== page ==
Since July of last year, Shifali Arora, MD, an assistant professor of medicine and the vice chief of clinical operations in the Division of Gastroenterology and Hepatology, has been working on a VCAG (Value Care Action Group) project to improve the efficiency of inpatient endoscopy. To date, the project has yielded several valuable tools that are working to improve the colonoscopy prep order sets in Epic, communication among care teams, and patient education.
“One of the main modifiable reasons we have to push a patient’s procedure to the next day is poor colonoscopy prep,” Arora explained. “We’ve been considering some of the issues that can contribute to, or impact, a poor prep. Although there are many variables we can’t control, there are several things we can adjust to improve the patient experience.”
Order Set in Epic
An order set is a systematic way to order all of the necessary components associated with effective clinical care, for taking care of a patient. Order sets have been shown to improve outcomes and adherence to evidence-based guidelines, along with enhancing both patient care and the provider experience.
Arora partnered with Caroline Barrett, MD, a gastroenterology fellow, to review the current prep order set and create an optimized version. Key stakeholders reviewed the draft order set and provided feedback. This version is being piloted with two medicine services. Every two weeks, when new residents come on service, they are sent an email on how to access the orders and are given a specific order combination to use when they are helping a patient prepare for their colonoscopy. So far, they have been able to get feedback from residents and made modifications.
“We have seen improvements in the preps,” Arora added. “We are planning on retrospectively reviewing cases to gather data on the quality of preps. We have seen that when the older Epic order set is used, anecdotally the preps have not been as clear. We think this is because the volume of prep recommended is lower than what we use in the outpatient setting.”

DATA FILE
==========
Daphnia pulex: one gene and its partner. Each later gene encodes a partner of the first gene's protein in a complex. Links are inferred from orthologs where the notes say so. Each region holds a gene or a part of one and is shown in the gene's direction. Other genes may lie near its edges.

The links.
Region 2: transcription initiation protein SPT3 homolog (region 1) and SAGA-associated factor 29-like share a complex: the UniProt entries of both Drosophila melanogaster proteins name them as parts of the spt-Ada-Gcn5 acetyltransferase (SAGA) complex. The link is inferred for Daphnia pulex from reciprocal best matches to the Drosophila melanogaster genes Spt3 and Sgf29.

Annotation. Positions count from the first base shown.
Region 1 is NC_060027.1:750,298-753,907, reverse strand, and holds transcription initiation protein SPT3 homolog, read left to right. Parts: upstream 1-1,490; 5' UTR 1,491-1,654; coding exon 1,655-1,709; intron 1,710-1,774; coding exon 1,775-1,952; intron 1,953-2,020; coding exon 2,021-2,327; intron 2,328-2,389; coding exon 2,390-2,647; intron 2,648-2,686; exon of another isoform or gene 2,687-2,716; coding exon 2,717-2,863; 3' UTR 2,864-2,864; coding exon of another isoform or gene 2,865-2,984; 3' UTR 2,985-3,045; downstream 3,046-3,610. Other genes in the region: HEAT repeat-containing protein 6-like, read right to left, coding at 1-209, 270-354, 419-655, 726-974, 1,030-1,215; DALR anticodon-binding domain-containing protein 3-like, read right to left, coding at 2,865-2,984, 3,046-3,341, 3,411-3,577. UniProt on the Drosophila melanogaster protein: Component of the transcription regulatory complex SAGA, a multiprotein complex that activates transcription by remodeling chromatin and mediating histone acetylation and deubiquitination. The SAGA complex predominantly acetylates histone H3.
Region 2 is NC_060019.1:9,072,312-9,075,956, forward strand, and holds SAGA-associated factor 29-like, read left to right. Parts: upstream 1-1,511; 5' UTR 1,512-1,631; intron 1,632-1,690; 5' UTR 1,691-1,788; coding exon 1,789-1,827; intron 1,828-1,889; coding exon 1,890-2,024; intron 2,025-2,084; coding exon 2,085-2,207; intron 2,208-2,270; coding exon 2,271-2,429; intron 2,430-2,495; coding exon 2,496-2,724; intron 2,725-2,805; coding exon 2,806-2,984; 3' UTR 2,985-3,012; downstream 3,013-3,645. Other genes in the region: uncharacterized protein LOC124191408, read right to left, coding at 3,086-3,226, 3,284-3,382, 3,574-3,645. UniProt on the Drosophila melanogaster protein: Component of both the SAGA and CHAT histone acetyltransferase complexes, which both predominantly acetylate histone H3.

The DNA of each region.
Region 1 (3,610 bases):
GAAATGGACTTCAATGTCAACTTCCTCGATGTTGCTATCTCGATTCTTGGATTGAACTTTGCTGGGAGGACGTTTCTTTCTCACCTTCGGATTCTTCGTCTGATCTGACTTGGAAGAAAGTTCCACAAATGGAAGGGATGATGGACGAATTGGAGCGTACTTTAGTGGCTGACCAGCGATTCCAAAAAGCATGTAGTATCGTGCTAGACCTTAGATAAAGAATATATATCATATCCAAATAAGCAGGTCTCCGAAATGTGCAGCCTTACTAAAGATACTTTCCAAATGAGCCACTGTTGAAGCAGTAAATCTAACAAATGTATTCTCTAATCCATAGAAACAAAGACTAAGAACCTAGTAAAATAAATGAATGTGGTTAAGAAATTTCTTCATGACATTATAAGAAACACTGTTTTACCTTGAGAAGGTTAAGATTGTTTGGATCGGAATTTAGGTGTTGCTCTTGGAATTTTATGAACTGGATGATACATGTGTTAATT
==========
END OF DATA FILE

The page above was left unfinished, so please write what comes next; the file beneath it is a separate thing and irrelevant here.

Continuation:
Checklists for Team Communication
Another aim of the project is to bolster team communication via improved pre- and post-procedure checklists. The checklists are meant to help clinicians assess and follow care guidelines that are appropriate for each patient. For instance, the checklists are used to notify the team when to stop and start a blood thinner, and when to order a prep, medication, or lab work.
Sonia Abichandani, MD, and Joshua Hudson, MD, MSc, two gastroenterology fellows, have worked on this and created two new checklist templates, one used prior to the procedure and one that provides post-procedure guidance. Now, Arora and the team are trying to come up with the process to standardize use of the new checklists, and then get buy-in from the fellows and the fellowship director to make sure that it meets the needs of the consult services.
The third aim of the project focuses on patient education. The goal was to create an educational tool to help guide patients through their prep.
Rachel Swier, a fourth-year medical student, visited Arora’s clinic and spoke with patients who had undergone colonoscopies. Patients were asked to evaluate their current outpatient preparation instructions to determine what information they would have liked to know but did not, and what information was not as clear as it could have been.
After collecting patient feedback, Arora’s team created their own educational booklet, complete with photos of what patients should expect, more detailed descriptions, and words that are easier for patients to understand. They have also created a Spanish version of their booklet.
“We were just able to get permission and a budget to get it printed,” said Arora. “Our goal is that our educational booklet will be more widely distributed and can be given to any patient that is having an inpatient colonoscopy. We are using them on a few floors right now to get feedback from the nurses and fellows who are speaking to patients.”
About Value-Care Action Group
VCAG encourages the review of current practices, looking for improvements for high-value outcomes in healthcare. High-value is defined by the quality of patient-centered care achieved per unit of cost, derived from measuring health outcomes against the cost of delivering the outcomes. Ron Falk, MD, chair of the department of medicine, created the Value-Care Action Group (VCAG) in 2016 and appointed value-care champions in each medicine division. VCAG projects have included the outpatient diuresis clinic, the inpatient diabetes management service and a patient education initiative that has improved care for cancer patients while reducing unnecessary visits to the ED. New VCAG awardees and projects for FY-2022 were recently announced. Scott Keller is the director of business development keeping the team focused on value-oriented care models. Darren DeWalt, MD, serves as medical director for the team and helps define the projects. John Vargas is the project manager.